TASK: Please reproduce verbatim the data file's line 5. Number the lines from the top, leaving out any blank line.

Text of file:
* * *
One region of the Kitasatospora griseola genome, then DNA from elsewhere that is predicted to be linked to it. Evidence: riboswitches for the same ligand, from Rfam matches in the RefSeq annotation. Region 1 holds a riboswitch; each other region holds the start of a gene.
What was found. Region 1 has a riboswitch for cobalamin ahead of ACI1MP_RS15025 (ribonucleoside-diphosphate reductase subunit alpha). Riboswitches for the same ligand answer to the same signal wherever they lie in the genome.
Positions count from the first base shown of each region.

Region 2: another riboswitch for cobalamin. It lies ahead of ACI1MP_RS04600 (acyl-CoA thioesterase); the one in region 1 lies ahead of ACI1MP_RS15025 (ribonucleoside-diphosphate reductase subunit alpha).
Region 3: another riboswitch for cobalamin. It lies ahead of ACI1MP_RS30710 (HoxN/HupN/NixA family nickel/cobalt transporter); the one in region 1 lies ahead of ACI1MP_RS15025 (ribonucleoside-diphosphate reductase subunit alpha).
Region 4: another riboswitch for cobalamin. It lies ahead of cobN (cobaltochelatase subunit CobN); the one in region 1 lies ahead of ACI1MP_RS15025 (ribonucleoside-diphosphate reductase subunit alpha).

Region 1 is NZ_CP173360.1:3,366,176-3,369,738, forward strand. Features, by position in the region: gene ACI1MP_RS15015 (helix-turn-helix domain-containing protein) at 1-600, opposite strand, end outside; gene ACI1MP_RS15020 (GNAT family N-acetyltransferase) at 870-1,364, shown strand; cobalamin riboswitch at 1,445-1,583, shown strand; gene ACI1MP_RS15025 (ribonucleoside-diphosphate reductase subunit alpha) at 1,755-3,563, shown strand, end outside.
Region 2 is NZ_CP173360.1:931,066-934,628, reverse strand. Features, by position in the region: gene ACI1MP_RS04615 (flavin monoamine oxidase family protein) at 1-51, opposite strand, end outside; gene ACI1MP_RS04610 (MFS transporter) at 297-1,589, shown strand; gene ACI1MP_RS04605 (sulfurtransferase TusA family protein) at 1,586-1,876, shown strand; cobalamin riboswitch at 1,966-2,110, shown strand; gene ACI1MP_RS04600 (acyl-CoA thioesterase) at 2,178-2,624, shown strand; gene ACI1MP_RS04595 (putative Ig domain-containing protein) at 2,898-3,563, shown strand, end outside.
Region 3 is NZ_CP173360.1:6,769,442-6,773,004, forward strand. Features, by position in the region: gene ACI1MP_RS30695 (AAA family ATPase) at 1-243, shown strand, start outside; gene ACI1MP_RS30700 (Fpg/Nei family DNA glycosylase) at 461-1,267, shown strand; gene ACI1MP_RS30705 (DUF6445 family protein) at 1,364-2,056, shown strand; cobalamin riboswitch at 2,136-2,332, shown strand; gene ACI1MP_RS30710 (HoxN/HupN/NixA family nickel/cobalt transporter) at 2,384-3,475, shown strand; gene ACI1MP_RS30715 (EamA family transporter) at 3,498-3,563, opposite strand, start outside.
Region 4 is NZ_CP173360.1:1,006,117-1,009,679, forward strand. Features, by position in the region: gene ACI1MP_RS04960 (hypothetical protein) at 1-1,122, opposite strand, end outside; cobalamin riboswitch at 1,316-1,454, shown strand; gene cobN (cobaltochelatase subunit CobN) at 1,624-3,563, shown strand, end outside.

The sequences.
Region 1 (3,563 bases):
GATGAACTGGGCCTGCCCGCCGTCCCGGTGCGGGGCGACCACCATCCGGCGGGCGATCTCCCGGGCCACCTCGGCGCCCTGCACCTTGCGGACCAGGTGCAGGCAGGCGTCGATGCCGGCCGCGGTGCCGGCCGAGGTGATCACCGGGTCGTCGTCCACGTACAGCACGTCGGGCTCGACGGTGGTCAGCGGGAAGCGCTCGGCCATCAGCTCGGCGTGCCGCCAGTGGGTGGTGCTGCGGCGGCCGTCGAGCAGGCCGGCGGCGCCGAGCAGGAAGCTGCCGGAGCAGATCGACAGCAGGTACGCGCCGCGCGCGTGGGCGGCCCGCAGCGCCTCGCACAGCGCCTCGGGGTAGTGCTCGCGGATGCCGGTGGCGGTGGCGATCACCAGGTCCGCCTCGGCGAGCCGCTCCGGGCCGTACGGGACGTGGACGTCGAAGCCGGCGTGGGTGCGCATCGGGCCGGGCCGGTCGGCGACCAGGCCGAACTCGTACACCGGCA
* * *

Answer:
Region 3: another riboswitch for cobalamin. It lies ahead of ACI1MP_RS30710 (HoxN/HupN/NixA family nickel/cobalt transporter); the one in region 1 lies ahead of ACI1MP_RS15025 (ribonucleoside-diphosphate reductase subunit alpha).